Tariq Ramadan: Actually, this is an especially French phenomenon, because of the country’s very specific history. When you look at the 1905 Reference Law, you find that there is no problem for Muslims to live as Muslims in France. We say that France should just implement this law and enforce it strictly and equally. But this new law is a step backward. In 1989, the State Council said there is nothing in the scarf which is against secularism. We have to be careful about those using secularism as an ideology, confusing secularism with no religion at all. The atmosphere in France is very passionate, as if we are touching the sense of French identity. Because there are more than 5 million Muslims in France, their presence raises questions about the future identity of the country. But if you go to other European countries, the scarf is less of an obsession.

MWU!: Some Muslims are very religious, while others are not. How should the community define itselfcan religious and cultural identifications of being a Muslim co-exist?

Tariq Ramdan: We have to start with a principleחwhoever, woman or man, says, I am a Muslim, and feels that he or she is a Muslim is a Muslim and should be considered as such. We have to stop judging each other.

Now we have different levels of practice. Take someone who says, “Oh, I am not a practicing Muslim.” When someone tries to stop lying, that is an ethical practice. The very moment that you stop lying, then you have an awareness, you are a practicing Muslim. You are already in a process. It is a state of mind.

We have to understand that we are not at the same levels and we are not following the same paths or schools of thought. We have to accept a diversity as to the level of our practice and to the schools of thought. We have to start with this mindset. There are some things that are clear in Islam, like the shahada, or the five pillars. Whether or not somene practices or not—-99% of Muslims will acknowledge them.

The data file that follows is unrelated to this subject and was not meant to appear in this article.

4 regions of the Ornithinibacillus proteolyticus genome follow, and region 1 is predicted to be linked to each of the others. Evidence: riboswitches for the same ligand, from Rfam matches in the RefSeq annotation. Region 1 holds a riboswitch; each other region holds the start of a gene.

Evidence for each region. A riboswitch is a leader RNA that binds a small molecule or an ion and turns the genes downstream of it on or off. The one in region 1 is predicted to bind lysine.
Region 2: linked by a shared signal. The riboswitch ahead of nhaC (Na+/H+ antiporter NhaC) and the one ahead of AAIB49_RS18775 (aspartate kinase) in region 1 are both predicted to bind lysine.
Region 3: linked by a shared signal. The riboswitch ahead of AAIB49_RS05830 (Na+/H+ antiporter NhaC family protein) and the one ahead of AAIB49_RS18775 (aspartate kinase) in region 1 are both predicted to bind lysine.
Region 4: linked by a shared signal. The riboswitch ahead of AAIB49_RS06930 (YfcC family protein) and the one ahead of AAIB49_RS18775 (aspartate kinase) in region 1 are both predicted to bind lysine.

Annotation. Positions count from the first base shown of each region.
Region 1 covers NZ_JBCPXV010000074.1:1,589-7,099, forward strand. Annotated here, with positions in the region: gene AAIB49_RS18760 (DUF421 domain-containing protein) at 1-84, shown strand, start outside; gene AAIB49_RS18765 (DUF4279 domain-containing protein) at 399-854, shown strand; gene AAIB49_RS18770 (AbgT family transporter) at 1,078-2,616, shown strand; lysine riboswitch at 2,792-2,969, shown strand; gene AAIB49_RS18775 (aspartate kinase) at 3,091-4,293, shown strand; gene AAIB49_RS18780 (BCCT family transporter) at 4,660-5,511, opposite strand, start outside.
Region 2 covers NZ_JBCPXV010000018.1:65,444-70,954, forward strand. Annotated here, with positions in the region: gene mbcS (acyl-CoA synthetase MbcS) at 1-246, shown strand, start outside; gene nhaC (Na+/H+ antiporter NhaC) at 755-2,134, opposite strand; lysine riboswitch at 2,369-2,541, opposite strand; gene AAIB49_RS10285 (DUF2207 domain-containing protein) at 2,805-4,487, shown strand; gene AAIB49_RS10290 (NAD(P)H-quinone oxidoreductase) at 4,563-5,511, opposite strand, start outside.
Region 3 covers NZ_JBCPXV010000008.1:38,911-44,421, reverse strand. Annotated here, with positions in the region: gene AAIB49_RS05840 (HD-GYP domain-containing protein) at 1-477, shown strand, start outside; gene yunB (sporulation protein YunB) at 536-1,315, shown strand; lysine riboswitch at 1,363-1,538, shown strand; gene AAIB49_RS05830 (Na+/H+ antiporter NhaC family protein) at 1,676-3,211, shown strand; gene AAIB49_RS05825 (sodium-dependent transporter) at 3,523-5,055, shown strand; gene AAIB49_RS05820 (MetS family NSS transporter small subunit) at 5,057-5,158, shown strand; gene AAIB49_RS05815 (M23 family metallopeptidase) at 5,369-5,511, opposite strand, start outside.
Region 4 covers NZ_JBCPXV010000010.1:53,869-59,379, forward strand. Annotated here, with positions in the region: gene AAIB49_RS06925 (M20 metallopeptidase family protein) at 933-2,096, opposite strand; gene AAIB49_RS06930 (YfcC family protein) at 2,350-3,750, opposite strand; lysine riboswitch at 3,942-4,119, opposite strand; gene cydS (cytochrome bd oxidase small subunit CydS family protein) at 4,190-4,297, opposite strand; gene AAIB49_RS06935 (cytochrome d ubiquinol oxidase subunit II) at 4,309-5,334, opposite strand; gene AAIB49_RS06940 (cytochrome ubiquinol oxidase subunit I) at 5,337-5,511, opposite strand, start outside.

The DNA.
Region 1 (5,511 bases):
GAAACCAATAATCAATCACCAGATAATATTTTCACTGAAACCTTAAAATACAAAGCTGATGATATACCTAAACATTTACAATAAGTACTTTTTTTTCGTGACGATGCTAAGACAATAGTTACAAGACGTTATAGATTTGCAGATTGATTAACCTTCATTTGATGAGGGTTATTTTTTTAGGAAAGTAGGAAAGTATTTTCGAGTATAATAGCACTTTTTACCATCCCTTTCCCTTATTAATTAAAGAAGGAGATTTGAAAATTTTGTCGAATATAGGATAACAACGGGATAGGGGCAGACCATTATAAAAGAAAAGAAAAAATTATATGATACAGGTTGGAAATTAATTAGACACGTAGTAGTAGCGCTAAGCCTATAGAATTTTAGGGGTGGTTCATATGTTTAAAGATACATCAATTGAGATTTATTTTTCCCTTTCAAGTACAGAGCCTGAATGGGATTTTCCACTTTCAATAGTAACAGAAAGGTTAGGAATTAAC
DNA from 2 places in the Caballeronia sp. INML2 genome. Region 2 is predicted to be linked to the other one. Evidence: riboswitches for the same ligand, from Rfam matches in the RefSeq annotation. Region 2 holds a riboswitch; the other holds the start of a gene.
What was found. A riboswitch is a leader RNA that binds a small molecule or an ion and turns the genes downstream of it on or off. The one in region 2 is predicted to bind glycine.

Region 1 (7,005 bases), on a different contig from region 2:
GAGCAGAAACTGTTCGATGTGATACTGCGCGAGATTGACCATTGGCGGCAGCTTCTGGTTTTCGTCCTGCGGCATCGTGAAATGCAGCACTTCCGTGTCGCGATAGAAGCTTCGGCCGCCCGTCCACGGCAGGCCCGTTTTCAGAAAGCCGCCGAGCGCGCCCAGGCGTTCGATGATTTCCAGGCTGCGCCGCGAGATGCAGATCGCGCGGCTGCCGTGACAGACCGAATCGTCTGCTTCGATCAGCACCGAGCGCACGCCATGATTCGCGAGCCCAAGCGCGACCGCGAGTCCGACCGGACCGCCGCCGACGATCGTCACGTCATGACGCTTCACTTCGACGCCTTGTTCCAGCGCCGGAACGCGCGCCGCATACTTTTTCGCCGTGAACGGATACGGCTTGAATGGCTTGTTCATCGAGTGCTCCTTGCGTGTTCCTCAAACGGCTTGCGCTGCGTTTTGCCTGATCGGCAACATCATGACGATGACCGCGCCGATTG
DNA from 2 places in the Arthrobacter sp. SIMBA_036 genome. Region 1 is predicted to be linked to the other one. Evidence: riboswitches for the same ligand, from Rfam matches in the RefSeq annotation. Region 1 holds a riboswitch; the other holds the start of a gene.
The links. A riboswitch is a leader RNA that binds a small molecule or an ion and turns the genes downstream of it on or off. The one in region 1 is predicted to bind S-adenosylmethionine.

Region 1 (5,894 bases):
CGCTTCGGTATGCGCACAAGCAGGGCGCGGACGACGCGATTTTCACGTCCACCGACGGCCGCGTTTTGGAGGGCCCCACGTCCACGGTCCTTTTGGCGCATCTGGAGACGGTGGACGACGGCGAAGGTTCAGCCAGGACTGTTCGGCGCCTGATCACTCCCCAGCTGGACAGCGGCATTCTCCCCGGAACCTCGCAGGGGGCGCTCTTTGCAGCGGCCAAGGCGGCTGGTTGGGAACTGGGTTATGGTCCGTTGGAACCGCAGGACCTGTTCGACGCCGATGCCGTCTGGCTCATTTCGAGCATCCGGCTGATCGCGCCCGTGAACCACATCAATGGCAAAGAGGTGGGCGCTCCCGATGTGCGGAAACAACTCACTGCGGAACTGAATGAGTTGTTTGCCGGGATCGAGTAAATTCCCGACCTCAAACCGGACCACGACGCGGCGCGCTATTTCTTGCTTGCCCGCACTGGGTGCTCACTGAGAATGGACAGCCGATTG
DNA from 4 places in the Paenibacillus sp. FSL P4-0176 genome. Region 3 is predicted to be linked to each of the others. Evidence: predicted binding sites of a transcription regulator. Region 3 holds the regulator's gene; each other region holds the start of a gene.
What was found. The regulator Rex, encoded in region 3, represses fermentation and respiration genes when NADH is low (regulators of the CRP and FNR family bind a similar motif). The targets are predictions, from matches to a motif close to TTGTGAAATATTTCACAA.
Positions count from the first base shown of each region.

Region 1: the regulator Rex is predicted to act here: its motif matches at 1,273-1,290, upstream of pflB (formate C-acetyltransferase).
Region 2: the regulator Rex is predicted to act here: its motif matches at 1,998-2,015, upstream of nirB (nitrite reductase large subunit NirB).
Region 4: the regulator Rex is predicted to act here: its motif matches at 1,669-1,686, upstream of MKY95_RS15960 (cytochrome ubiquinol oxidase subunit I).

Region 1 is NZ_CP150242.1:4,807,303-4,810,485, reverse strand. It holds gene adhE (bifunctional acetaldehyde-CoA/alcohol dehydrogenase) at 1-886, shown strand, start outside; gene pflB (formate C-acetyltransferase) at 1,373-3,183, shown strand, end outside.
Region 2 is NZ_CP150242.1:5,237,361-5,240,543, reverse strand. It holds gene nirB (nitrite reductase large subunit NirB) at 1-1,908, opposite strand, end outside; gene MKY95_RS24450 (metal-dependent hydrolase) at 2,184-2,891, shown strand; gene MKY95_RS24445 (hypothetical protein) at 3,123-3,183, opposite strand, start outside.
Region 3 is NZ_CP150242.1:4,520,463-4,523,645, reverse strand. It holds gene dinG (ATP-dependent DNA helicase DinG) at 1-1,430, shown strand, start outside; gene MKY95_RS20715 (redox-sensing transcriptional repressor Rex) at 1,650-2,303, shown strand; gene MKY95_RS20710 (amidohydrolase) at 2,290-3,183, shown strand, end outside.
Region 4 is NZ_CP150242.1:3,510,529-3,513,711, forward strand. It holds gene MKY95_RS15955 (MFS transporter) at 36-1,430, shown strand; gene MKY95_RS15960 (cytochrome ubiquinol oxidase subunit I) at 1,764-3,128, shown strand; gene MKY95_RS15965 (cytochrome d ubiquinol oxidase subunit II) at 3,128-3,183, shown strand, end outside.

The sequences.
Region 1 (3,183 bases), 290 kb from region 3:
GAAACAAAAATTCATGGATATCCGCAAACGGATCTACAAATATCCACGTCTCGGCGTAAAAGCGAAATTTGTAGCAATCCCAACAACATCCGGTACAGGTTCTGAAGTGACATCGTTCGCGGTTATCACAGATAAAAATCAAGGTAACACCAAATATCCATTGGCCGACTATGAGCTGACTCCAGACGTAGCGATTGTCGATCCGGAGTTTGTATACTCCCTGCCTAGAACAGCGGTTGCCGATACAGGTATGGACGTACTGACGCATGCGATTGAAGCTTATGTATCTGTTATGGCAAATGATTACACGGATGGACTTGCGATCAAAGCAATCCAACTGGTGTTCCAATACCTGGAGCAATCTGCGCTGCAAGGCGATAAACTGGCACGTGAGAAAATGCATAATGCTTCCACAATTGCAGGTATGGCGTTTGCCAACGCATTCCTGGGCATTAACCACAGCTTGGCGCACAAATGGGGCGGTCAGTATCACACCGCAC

This is for me the beginning.

Within the Islamic community, there is also a cultural diversity. The language of the Qur’an is Arabic, but the culture of Islam is not Arabic culture. Islam is not a culture; it is a set of principles accepting other cultures as long as it does not contradict the principles. I can remain an indigenous American, be a Muslim, and integrate everything in my culture that does not contradict those principles.

Be who you are! And be confident with your culture. It is important to promote this.

We have to avoid simplistic categories to judge others. We need American Muslims to understand that this common culture should help them to reach out to other peoplelet us start something new together and accept diversity. For example, I don’t follow literalist interpretations, but I accept that some Muslims don’t listen to music. At the same time, don’t tell me that it is more Islamic not to listen to music than to listen to music. We have different opinions. The idea of accepted diversityחdifferent readings, cultures, and levels of practiceis critical.

MWU!: Unlike many academics, you are also very visible in the European Muslim community and quite popular, especially among young people. Why do you think this is the case?

Tariq Ramadan: From the beginning I decided that I am not going to cut myself off from this community. Sometimes when you are an academic, the people around you make you understand that if you want to be a professor, then you have to forget about being with your community. I think that is the wrong attitude. Very often, academics cut themselves from the grassroots. This is not the way to be connected. We are speaking about life and people, and we should have different ways of conveying the message.

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reprinted in TAM with permission of Ahmed Nassef